The ‘Bear’ Necessities of the EU General Data Protection Regulation

The ‘Bear’ Necessities of the EU General Data Protection Regulation

Data protection has hit the radar of sports organisations following last year's high profile data leaks and cyber-attacks on the likes of WADA by the “Fancy Bear” group.

Changes to come

The EU has reacted to these changing times by drawing up the General Data Protection Regulation (EU) 2016/679 (GDPR), which comes into force throughout Europe on 25 May 2018 and replaces current legislation. With Brexit anticipated for April 2019, current indications are that the GDPR will be applicable in the UK initially. Post-Brexit the UK will have the option of developing its own law that is deemed adequate by EU Regulators (but which will, we anticipate, follow the GDPR principles).

Whilst many of the core principles will remain the same, the GDPR places some onerous and cumbersome obligations on both data controllers (persons who determine the purposes for which and the manner in which any personal data is to be processed) and data processors (those who process personal data on behalf of the data controller). It is essential that your organisation plans its approach to GDPR compliance, starting today.

7 things you need to know now

  1. Who’s in charge?

    Your organisation and its key decision makers should be aware of the changes which will be brought in by the GDPR. Data protection should become (if it is not already) a boardroom issue and board level training should be a priority. Identify who monitors data protection compliance within your organisation. You may need to appoint a Data Protection Officer to take responsibility for data protection compliance within the organisation.
     
  2. Review your internal policies, procedures and contracts

    Review your internal data protection policies to ensure they meet the new GDPR principles and requirements. Internal training sessions should be rolled out to ensure staff are aware of the changes in the law. Privacy notices on websites and on customer facing documents should be reviewed to ensure they are transparent and in clear language. Familiarise yourself with the ICO’s guidance on Privacy Impact Assessments. Deadlines for dealing with subject access requests will also shrink from 40 days to one month so be prepared to act promptly if such a request is received.  From May 2018, your organisation will also need to ensure that its contracts include more detailed data processing provisions.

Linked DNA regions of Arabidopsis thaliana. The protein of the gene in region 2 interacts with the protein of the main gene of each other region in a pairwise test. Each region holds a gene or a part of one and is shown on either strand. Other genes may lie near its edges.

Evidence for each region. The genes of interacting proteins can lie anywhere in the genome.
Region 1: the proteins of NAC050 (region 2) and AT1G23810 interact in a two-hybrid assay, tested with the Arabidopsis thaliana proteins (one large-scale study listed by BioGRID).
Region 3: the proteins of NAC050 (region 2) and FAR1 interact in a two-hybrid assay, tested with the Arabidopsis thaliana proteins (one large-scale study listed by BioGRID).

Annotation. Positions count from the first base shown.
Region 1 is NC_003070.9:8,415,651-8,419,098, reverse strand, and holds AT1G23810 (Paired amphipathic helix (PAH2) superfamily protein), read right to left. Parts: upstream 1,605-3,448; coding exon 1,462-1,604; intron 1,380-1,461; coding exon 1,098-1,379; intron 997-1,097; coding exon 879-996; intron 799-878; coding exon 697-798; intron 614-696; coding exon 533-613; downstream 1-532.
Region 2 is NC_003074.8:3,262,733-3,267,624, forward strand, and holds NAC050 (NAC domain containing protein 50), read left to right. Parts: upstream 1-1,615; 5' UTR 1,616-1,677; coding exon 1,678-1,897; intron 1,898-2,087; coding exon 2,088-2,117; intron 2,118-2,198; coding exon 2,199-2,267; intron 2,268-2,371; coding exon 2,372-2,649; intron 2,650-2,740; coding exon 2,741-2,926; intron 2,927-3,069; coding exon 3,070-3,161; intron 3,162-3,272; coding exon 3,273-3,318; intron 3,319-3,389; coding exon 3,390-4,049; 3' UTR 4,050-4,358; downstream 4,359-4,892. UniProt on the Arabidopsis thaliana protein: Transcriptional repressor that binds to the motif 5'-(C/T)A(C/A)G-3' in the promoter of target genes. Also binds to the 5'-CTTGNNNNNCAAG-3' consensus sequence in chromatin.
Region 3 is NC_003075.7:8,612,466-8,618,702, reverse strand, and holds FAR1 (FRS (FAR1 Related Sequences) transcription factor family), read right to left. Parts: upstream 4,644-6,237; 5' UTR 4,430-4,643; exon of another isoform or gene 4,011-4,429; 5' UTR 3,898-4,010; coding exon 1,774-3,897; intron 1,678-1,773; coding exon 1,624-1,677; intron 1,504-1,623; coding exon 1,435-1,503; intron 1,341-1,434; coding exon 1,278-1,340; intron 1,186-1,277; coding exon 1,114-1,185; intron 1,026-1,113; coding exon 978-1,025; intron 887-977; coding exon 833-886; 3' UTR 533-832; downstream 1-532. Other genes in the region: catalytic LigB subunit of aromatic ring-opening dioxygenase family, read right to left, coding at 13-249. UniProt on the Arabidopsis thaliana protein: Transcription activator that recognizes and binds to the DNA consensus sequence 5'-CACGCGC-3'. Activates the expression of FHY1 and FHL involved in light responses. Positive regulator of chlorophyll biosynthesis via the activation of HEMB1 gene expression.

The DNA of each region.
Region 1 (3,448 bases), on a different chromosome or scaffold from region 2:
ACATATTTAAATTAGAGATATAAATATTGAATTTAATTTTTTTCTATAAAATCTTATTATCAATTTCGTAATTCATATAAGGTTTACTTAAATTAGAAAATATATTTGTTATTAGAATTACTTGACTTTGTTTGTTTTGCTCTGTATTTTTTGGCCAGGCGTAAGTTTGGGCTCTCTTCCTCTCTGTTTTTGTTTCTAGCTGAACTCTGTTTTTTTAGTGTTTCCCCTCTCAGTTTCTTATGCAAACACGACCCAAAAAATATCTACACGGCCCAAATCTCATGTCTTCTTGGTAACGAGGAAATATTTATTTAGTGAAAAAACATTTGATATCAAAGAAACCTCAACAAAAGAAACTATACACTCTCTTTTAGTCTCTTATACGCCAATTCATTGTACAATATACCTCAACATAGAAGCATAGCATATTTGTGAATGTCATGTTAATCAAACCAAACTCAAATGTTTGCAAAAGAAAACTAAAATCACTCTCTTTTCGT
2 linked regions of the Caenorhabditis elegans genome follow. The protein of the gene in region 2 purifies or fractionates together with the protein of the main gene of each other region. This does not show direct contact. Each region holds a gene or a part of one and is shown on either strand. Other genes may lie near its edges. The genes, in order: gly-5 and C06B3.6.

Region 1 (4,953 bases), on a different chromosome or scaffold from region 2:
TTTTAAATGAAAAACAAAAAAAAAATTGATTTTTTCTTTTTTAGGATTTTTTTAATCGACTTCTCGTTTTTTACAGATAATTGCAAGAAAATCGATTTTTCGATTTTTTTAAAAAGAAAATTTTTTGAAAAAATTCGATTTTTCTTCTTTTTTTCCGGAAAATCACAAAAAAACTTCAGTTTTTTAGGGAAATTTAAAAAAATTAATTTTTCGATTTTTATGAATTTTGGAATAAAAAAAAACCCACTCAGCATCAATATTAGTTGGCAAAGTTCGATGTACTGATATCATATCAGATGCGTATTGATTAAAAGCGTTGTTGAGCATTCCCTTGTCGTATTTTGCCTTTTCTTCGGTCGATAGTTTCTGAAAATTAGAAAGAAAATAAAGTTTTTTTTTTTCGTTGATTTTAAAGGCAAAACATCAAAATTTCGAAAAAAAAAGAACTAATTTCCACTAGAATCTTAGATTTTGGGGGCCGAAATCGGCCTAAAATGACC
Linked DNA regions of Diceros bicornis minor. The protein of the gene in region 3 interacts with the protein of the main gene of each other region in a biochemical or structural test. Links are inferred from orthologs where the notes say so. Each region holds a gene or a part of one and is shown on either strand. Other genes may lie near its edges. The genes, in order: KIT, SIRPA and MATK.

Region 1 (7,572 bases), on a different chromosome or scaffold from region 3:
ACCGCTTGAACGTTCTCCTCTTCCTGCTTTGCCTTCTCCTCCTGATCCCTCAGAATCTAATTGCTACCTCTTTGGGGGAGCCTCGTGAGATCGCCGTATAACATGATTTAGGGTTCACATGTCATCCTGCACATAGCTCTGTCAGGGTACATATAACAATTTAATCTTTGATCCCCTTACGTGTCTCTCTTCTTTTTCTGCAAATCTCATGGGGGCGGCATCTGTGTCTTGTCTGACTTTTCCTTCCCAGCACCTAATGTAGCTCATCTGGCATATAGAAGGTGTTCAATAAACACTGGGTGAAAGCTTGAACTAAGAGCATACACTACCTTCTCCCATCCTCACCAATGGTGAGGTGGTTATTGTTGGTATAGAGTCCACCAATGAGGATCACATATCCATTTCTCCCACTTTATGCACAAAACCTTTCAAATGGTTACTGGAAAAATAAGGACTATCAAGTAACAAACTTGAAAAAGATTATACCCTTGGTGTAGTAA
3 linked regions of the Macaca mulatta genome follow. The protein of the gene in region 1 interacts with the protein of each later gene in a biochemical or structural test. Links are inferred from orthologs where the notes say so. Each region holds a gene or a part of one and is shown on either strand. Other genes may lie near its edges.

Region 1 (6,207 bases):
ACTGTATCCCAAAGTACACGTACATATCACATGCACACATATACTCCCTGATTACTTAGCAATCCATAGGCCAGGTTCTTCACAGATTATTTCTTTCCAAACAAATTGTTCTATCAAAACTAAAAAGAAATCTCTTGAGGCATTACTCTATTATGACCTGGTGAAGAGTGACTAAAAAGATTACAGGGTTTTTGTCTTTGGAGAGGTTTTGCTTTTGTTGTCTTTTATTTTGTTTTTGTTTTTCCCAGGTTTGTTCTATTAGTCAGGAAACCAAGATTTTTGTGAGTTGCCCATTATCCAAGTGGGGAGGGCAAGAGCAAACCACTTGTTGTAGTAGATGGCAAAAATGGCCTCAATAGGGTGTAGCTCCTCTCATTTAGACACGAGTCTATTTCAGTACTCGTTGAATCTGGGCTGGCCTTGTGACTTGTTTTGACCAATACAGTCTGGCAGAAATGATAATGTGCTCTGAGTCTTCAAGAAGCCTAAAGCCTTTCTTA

3. Know your data

    Your organisation should assess the information that it holds, where it has come from and with whom it is shared. You could use a detailed questionnaire across the organisation to ascertain what personal data is collected and about what categories of individuals. Information gathered can then be used in a report to inform strategy and next steps. Study your data processing activities, identify your legal basis for carrying it out and document it. If you have inaccurate personal data and have shared this with another organisation, from May 2018 you will need to let this organisation know. This will be a difficult task unless your organisation is aware of the information it holds. Review how you are seeking, obtaining and recording consent from individuals whom you collect data from. Existing consents will need to meet the more stringent requirements of the GDPR.
     
  4. Notifying the ICO of a data breach

    The GDPR will contain a new requirement to notify the ICO of all personal data breaches (unless certain exemptions apply) without undue delay and, where feasible, within 72 hours (currently there is no specific deadline). Your organisation should therefore review its data breach procedures regarding detection, reporting and investigation of a personal data breach. Failure to report a breach could result in a double fine – for the failure to report the breach and for the breach itself.
     
  5. International reach

    If your organisation operates internationally review and map out your international data flows. Assess what protections are built in to your international data transfer mechanisms. The GDPR contains new and complex arrangements in relation to international data transfers which you should be aware of if your organisation’s reach is international.
     
  6. Special protection for children

    If your organisation works with children, you will need to think about putting new systems in place as the GDPR will implement special protection for children’s data. For example, your organisation will need a parent or guardian’s consent in order to process a child’s personal data lawfully.
     
  7. Fines for non-compliance

    The GDPR takes no prisoners. With potential administrative fines of up to 4% global turnover or €20 million (whichever is greater) for breach of GDPR provisions. Adverse publicity from the fallout along with the real possibility of on-the-spot audits make it critical to ensure your organisation knows the GDPR inside and out.  

The message for clubs and sports organisations is act now to protect yourself later on. Research drawn from the ‘Global Databerg Report’ by Veritas Technologies  suggests that 54% of organisations are yet to begin any work on meeting minimum GDPR compliance. Make sure your organisation is not among them.

If you would like any further advice on data protection and how your business may be affected by the GDPR, please contact one of our data protection experts at Mills & Reeve, Paul Knight  or Sarah Whyman.

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